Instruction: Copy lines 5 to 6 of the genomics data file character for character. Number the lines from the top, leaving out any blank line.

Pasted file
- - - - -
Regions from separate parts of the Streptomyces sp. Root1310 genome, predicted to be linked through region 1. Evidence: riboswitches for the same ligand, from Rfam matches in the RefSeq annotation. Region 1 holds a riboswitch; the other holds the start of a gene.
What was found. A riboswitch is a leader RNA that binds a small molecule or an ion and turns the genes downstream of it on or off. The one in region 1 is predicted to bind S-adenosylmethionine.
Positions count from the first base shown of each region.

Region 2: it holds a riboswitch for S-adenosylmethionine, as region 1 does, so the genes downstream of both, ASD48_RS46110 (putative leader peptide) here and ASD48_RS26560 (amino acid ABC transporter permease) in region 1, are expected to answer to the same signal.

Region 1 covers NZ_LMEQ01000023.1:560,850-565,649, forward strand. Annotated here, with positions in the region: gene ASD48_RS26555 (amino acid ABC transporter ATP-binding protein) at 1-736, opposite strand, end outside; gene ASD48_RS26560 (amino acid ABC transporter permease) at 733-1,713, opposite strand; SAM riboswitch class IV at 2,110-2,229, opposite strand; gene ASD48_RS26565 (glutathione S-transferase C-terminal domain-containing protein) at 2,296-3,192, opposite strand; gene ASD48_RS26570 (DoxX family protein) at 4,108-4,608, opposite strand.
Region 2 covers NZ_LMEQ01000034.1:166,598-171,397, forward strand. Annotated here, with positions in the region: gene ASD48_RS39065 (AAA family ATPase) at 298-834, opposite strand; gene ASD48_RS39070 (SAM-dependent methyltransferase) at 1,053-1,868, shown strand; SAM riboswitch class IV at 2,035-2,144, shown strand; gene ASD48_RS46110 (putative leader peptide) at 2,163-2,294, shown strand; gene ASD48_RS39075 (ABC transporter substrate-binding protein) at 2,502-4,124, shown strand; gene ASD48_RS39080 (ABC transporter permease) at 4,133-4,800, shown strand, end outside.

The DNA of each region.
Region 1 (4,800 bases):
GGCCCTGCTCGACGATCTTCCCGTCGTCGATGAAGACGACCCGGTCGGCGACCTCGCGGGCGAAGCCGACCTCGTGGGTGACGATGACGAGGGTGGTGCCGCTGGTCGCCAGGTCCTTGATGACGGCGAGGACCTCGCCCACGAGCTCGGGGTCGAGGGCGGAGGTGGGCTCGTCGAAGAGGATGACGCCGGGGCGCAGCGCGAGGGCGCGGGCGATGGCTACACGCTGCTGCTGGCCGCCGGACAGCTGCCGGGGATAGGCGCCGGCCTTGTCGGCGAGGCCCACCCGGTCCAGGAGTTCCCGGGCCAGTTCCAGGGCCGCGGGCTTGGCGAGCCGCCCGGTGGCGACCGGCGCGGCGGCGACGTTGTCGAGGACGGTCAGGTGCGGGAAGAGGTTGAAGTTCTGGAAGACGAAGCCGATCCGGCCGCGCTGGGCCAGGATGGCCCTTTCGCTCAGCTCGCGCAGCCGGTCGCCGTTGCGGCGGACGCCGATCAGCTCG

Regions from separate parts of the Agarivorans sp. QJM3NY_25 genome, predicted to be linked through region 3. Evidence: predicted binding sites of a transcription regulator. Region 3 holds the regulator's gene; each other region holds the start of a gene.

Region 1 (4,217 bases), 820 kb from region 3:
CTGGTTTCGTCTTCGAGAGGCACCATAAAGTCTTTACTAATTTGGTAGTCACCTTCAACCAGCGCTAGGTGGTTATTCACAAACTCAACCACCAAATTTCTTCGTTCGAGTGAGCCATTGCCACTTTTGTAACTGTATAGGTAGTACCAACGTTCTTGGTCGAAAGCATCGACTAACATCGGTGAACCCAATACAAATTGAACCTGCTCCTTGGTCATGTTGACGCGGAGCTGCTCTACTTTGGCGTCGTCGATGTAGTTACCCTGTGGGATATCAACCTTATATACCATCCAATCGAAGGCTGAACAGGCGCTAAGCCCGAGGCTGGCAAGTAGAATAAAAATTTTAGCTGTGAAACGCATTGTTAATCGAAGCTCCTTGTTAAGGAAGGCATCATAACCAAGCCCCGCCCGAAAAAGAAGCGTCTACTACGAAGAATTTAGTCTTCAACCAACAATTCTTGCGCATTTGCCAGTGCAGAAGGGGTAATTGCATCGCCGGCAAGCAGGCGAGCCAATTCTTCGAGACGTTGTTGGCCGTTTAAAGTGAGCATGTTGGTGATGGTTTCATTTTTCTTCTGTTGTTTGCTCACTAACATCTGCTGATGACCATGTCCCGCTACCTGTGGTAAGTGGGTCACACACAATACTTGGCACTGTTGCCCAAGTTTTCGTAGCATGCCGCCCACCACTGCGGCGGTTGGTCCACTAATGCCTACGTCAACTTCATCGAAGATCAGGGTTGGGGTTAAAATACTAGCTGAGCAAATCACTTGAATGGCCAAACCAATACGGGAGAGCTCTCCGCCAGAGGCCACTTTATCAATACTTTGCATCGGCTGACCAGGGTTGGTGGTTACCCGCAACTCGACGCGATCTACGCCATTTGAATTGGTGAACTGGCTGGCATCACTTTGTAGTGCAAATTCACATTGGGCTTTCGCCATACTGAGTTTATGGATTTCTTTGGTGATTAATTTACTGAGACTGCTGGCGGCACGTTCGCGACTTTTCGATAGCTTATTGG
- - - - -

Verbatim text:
Region 1 covers NZ_LMEQ01000023.1:560,850-565,649, forward strand. Annotated here, with positions in the region: gene ASD48_RS26555 (amino acid ABC transporter ATP-binding protein) at 1-736, opposite strand, end outside; gene ASD48_RS26560 (amino acid ABC transporter permease) at 733-1,713, opposite strand; SAM riboswitch class IV at 2,110-2,229, opposite strand; gene ASD48_RS26565 (glutathione S-transferase C-terminal domain-containing protein) at 2,296-3,192, opposite strand; gene ASD48_RS26570 (DoxX family protein) at 4,108-4,608, opposite strand.
Region 2 covers NZ_LMEQ01000034.1:166,598-171,397, forward strand. Annotated here, with positions in the region: gene ASD48_RS39065 (AAA family ATPase) at 298-834, opposite strand; gene ASD48_RS39070 (SAM-dependent methyltransferase) at 1,053-1,868, shown strand; SAM riboswitch class IV at 2,035-2,144, shown strand; gene ASD48_RS46110 (putative leader peptide) at 2,163-2,294, shown strand; gene ASD48_RS39075 (ABC transporter substrate-binding protein) at 2,502-4,124, shown strand; gene ASD48_RS39080 (ABC transporter permease) at 4,133-4,800, shown strand, end outside.